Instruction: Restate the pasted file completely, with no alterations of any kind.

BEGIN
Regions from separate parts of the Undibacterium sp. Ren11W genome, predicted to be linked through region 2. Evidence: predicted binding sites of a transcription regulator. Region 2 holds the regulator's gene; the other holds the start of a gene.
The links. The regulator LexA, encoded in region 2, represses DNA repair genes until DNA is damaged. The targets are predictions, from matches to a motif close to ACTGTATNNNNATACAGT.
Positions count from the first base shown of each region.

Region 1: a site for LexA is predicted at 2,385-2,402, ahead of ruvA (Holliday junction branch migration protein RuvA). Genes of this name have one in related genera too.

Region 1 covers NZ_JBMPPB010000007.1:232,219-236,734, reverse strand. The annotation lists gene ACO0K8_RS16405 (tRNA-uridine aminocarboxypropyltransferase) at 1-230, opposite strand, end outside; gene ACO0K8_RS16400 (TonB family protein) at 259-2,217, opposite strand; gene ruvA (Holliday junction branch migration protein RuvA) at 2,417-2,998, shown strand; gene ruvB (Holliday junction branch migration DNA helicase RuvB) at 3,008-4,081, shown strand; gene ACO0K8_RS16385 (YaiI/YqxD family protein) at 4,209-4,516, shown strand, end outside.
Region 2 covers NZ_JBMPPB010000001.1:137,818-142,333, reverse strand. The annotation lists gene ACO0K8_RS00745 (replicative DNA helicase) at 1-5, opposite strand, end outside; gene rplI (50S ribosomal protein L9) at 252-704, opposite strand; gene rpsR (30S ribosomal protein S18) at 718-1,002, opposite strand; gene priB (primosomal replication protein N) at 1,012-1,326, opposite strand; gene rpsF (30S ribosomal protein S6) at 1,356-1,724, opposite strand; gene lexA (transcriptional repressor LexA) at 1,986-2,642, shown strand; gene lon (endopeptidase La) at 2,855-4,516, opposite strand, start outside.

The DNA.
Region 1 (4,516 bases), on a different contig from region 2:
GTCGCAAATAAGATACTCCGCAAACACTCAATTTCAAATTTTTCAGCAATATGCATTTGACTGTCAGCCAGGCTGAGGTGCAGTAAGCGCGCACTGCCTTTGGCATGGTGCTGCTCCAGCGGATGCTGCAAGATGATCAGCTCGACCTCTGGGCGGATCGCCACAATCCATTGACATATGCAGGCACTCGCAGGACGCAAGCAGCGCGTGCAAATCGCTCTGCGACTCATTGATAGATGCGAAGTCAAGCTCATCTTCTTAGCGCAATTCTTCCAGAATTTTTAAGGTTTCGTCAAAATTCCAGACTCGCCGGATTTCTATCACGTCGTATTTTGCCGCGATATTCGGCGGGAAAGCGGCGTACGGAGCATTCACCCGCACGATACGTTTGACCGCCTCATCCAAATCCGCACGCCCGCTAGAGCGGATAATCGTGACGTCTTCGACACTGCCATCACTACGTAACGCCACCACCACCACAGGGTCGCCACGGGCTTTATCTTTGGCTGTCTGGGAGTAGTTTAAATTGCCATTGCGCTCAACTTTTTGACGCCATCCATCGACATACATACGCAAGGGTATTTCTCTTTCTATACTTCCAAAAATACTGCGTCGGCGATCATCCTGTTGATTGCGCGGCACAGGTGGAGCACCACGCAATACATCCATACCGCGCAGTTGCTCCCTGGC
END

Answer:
Regions from separate parts of the Undibacterium sp. Ren11W genome, predicted to be linked through region 2. Evidence: predicted binding sites of a transcription regulator. Region 2 holds the regulator's gene; the other holds the start of a gene.
The links. The regulator LexA, encoded in region 2, represses DNA repair genes until DNA is damaged. The targets are predictions, from matches to a motif close to ACTGTATNNNNATACAGT.
Positions count from the first base shown of each region.

Region 1: a site for LexA is predicted at 2,385-2,402, ahead of ruvA (Holliday junction branch migration protein RuvA). Genes of this name have one in related genera too.

Region 1 covers NZ_JBMPPB010000007.1:232,219-236,734, reverse strand. The annotation lists gene ACO0K8_RS16405 (tRNA-uridine aminocarboxypropyltransferase) at 1-230, opposite strand, end outside; gene ACO0K8_RS16400 (TonB family protein) at 259-2,217, opposite strand; gene ruvA (Holliday junction branch migration protein RuvA) at 2,417-2,998, shown strand; gene ruvB (Holliday junction branch migration DNA helicase RuvB) at 3,008-4,081, shown strand; gene ACO0K8_RS16385 (YaiI/YqxD family protein) at 4,209-4,516, shown strand, end outside.
Region 2 covers NZ_JBMPPB010000001.1:137,818-142,333, reverse strand. The annotation lists gene ACO0K8_RS00745 (replicative DNA helicase) at 1-5, opposite strand, end outside; gene rplI (50S ribosomal protein L9) at 252-704, opposite strand; gene rpsR (30S ribosomal protein S18) at 718-1,002, opposite strand; gene priB (primosomal replication protein N) at 1,012-1,326, opposite strand; gene rpsF (30S ribosomal protein S6) at 1,356-1,724, opposite strand; gene lexA (transcriptional repressor LexA) at 1,986-2,642, shown strand; gene lon (endopeptidase La) at 2,855-4,516, opposite strand, start outside.

The DNA.
Region 1 (4,516 bases), on a different contig from region 2:
GTCGCAAATAAGATACTCCGCAAACACTCAATTTCAAATTTTTCAGCAATATGCATTTGACTGTCAGCCAGGCTGAGGTGCAGTAAGCGCGCACTGCCTTTGGCATGGTGCTGCTCCAGCGGATGCTGCAAGATGATCAGCTCGACCTCTGGGCGGATCGCCACAATCCATTGACATATGCAGGCACTCGCAGGACGCAAGCAGCGCGTGCAAATCGCTCTGCGACTCATTGATAGATGCGAAGTCAAGCTCATCTTCTTAGCGCAATTCTTCCAGAATTTTTAAGGTTTCGTCAAAATTCCAGACTCGCCGGATTTCTATCACGTCGTATTTTGCCGCGATATTCGGCGGGAAAGCGGCGTACGGAGCATTCACCCGCACGATACGTTTGACCGCCTCATCCAAATCCGCACGCCCGCTAGAGCGGATAATCGTGACGTCTTCGACACTGCCATCACTACGTAACGCCACCACCACCACAGGGTCGCCACGGGCTTTATCTTTGGCTGTCTGGGAGTAGTTTAAATTGCCATTGCGCTCAACTTTTTGACGCCATCCATCGACATACATACGCAAGGGTATTTCTCTTTCTATACTTCCAAAAATACTGCGTCGGCGATCATCCTGTTGATTGCGCGGCACAGGTGGAGCACCACGCAATACATCCATACCGCGCAGTTGCTCCCTGGC